For a lightly loaded model, you can probably ignore the lug but  I think that the guide channels may be important.  It will need a thicker plate to start with the channels milled back to your working dimension.  I am pretty sure that the originals were cast. You will still want the deep grove in the sprocket to avoid contact with the shoe.   I can't help using current terminology for these track parts.  Today, we say pads or shoes instead of lags.

Jerry
Hi Jerry,

I had seen the guide channels on the inside of the pads in the photos on the museum site, but didn't know what they were for. Makes sense that they helped keep things aligned with the roller chain. It should be possible to mill them in though. There is enough thickness of the plate to do a shallow ridge there. Do you think that it will make much difference in a track that is only 5" long? That lug on the inside of the center post may not be as easy to do, may be able to do it with a ball end mill, have to experiment with that. Thanks for the information, this is my first attempt at making anything with tracks so it is all new to me! 

 :cheers:

Offline Captain Jerry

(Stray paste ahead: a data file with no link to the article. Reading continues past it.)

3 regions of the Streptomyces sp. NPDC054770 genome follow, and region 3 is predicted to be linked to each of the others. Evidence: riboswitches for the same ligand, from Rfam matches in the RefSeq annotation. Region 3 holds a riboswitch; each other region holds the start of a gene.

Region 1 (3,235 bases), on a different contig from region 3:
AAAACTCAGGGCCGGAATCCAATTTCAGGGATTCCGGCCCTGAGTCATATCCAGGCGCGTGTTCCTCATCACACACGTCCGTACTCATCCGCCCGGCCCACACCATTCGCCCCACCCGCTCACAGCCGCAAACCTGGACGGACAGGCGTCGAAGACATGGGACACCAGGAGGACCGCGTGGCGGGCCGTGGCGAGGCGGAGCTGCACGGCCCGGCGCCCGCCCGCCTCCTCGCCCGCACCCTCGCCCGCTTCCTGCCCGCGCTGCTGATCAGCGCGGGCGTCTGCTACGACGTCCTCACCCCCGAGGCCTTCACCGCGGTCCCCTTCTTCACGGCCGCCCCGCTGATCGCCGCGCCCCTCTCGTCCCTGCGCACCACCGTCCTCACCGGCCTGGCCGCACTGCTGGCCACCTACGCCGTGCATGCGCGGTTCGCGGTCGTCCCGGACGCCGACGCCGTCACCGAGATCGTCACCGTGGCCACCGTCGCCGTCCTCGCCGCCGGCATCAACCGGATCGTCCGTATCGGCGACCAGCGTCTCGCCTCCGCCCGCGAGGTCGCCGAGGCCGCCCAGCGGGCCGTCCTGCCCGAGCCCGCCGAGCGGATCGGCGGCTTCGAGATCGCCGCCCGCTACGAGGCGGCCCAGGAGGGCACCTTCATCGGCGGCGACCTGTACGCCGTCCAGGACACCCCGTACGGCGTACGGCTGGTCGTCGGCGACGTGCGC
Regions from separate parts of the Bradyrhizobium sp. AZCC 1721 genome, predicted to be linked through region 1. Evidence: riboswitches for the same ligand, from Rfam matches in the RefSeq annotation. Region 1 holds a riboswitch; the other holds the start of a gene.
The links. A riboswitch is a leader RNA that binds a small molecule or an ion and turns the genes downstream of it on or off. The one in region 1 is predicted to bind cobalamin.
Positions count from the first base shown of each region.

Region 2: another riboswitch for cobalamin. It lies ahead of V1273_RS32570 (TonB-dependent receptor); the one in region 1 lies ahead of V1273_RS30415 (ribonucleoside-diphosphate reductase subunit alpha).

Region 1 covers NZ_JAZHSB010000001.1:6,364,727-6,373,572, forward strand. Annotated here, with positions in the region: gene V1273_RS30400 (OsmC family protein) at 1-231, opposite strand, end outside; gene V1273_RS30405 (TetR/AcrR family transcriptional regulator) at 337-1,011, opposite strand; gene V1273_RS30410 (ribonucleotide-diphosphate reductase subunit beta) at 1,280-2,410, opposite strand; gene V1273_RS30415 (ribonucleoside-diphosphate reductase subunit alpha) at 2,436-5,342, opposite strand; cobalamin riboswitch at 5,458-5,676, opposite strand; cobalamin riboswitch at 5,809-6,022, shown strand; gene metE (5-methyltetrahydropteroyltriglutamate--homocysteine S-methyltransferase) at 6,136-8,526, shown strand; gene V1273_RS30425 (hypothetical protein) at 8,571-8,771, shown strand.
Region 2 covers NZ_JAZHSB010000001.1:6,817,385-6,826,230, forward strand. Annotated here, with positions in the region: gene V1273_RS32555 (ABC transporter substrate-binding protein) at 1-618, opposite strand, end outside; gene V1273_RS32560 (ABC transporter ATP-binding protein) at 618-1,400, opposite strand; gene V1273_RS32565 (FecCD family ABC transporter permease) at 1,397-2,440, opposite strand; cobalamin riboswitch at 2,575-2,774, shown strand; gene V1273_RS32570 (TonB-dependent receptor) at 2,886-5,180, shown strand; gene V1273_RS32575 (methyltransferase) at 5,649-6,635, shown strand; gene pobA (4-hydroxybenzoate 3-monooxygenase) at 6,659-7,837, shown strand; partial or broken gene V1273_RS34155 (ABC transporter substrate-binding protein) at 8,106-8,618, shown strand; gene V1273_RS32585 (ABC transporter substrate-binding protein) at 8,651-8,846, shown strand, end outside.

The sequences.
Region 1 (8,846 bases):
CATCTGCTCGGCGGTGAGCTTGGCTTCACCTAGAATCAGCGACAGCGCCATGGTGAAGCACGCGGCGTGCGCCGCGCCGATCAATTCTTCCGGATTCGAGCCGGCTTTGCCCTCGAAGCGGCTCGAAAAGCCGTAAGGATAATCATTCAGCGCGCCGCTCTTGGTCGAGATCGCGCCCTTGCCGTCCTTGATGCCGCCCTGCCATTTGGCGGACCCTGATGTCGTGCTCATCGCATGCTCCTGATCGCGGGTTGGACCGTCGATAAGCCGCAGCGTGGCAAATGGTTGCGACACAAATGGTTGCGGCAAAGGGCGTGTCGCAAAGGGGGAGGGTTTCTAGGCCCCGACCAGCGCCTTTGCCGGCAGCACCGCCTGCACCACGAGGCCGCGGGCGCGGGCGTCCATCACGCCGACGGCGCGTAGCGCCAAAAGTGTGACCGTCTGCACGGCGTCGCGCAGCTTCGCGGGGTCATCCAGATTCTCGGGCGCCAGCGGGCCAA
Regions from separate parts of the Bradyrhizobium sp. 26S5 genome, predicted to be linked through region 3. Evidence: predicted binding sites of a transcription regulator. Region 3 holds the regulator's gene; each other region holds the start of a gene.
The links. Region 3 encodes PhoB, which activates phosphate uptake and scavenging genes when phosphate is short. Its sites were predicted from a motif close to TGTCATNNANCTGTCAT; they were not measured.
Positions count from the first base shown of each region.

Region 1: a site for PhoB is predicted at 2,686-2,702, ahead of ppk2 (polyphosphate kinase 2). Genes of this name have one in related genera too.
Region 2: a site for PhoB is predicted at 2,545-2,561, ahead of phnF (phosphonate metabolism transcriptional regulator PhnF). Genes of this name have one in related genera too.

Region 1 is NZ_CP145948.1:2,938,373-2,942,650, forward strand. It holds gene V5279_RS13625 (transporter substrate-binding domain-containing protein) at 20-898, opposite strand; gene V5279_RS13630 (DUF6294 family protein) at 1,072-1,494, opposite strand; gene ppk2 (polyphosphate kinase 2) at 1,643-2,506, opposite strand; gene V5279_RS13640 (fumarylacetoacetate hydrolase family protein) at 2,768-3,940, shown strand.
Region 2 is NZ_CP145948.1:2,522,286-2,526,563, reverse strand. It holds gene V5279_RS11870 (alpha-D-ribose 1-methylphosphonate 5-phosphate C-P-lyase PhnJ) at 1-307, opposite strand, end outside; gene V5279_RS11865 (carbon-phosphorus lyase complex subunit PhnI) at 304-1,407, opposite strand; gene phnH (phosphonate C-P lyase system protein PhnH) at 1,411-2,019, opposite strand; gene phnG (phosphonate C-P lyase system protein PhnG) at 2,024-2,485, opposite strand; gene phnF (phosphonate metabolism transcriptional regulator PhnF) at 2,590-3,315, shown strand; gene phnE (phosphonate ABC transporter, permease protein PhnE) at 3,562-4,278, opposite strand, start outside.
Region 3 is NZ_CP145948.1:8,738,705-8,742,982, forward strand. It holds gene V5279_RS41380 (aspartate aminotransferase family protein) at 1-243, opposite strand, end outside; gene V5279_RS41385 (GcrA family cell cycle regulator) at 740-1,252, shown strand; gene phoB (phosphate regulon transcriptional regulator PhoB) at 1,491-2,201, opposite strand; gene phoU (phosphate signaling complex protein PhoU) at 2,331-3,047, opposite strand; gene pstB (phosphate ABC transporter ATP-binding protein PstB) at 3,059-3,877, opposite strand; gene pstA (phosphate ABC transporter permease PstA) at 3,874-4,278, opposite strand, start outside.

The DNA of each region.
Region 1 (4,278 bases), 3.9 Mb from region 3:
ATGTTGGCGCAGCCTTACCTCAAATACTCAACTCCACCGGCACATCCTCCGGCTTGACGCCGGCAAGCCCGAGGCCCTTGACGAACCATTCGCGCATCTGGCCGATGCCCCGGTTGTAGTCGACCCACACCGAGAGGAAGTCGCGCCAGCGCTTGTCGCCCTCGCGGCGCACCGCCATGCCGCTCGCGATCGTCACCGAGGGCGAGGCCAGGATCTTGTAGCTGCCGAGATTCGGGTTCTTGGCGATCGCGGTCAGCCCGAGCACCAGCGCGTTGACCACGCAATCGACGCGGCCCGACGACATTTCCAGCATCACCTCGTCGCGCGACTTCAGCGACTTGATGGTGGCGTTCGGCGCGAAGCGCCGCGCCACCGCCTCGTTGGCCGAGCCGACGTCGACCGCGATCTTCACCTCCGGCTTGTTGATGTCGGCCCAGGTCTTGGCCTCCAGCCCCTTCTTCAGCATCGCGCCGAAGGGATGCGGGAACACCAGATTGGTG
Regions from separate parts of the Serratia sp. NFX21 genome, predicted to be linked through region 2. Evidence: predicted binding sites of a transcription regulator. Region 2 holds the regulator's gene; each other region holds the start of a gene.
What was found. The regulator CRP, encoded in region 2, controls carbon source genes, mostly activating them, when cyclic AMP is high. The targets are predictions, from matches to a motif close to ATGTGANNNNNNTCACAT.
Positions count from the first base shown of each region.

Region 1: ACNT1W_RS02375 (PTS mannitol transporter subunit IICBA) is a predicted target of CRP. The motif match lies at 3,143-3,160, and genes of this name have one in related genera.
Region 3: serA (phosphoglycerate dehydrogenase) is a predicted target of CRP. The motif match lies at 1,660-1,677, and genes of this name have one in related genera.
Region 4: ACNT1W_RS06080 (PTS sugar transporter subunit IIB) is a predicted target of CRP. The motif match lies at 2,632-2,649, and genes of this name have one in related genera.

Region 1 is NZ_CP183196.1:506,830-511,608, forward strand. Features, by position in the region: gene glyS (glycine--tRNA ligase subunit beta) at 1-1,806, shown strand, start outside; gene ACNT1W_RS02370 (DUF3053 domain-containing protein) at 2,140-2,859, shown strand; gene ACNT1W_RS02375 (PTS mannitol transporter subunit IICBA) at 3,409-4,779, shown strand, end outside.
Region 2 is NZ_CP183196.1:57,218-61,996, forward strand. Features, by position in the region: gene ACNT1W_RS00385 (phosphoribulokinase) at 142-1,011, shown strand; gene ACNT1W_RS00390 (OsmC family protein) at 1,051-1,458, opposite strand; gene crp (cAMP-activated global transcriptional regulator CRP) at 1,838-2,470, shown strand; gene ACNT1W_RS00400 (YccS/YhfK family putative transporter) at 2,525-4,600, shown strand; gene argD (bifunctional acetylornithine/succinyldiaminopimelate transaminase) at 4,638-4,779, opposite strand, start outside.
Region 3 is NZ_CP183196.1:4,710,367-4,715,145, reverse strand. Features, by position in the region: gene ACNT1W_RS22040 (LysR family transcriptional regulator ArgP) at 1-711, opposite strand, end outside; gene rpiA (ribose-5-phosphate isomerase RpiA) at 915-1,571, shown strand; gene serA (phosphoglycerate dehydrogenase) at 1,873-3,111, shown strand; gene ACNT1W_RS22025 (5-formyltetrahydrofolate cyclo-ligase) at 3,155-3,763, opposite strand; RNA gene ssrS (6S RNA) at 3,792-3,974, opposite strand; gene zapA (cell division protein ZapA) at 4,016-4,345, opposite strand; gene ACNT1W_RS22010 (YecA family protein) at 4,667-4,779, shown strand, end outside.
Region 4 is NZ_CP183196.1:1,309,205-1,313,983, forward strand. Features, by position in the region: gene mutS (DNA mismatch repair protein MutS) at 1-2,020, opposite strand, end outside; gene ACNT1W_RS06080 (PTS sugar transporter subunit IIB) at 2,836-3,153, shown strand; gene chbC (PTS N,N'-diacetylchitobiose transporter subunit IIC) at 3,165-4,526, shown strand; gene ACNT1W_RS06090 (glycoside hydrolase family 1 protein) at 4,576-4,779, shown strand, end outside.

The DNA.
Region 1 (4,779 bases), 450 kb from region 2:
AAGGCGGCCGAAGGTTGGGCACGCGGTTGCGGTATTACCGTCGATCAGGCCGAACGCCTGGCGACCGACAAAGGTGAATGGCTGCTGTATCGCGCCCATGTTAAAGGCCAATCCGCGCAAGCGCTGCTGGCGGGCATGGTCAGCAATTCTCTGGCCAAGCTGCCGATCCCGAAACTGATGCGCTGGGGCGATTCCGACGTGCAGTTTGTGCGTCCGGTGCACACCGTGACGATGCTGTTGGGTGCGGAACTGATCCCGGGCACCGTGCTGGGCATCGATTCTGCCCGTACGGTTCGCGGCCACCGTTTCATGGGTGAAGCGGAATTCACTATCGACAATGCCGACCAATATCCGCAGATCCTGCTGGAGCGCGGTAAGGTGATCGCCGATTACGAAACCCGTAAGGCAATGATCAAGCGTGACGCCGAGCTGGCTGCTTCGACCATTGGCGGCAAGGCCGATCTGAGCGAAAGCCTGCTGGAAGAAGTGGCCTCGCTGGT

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Re: Chris' Build of a Lombard Hauler Engine
« Reply #16 on: October 23, 2016, 02:30:36 PM »
Chris - I don't know that length makes much difference.  There are a lot of pin to pad holes that must be loose enough for the track to flex and it will flex right and left as well as around the sprockets.  I see a real challenge in drilling those pivot holes in the pads

The lug doesn't do much for track alignment but the guide chanels may be critical.  It is not unusual for a modern dozer to run out of a track if the track is not well maintained and adjusted.  Wear of the pivot pins and bushings causes the track to get longer but wear of the sprocket causes it to get smaller and eventually, the difference in pitch will let the sprocket climb out of the track.   This usually happens in a turn where there is a lot of side force.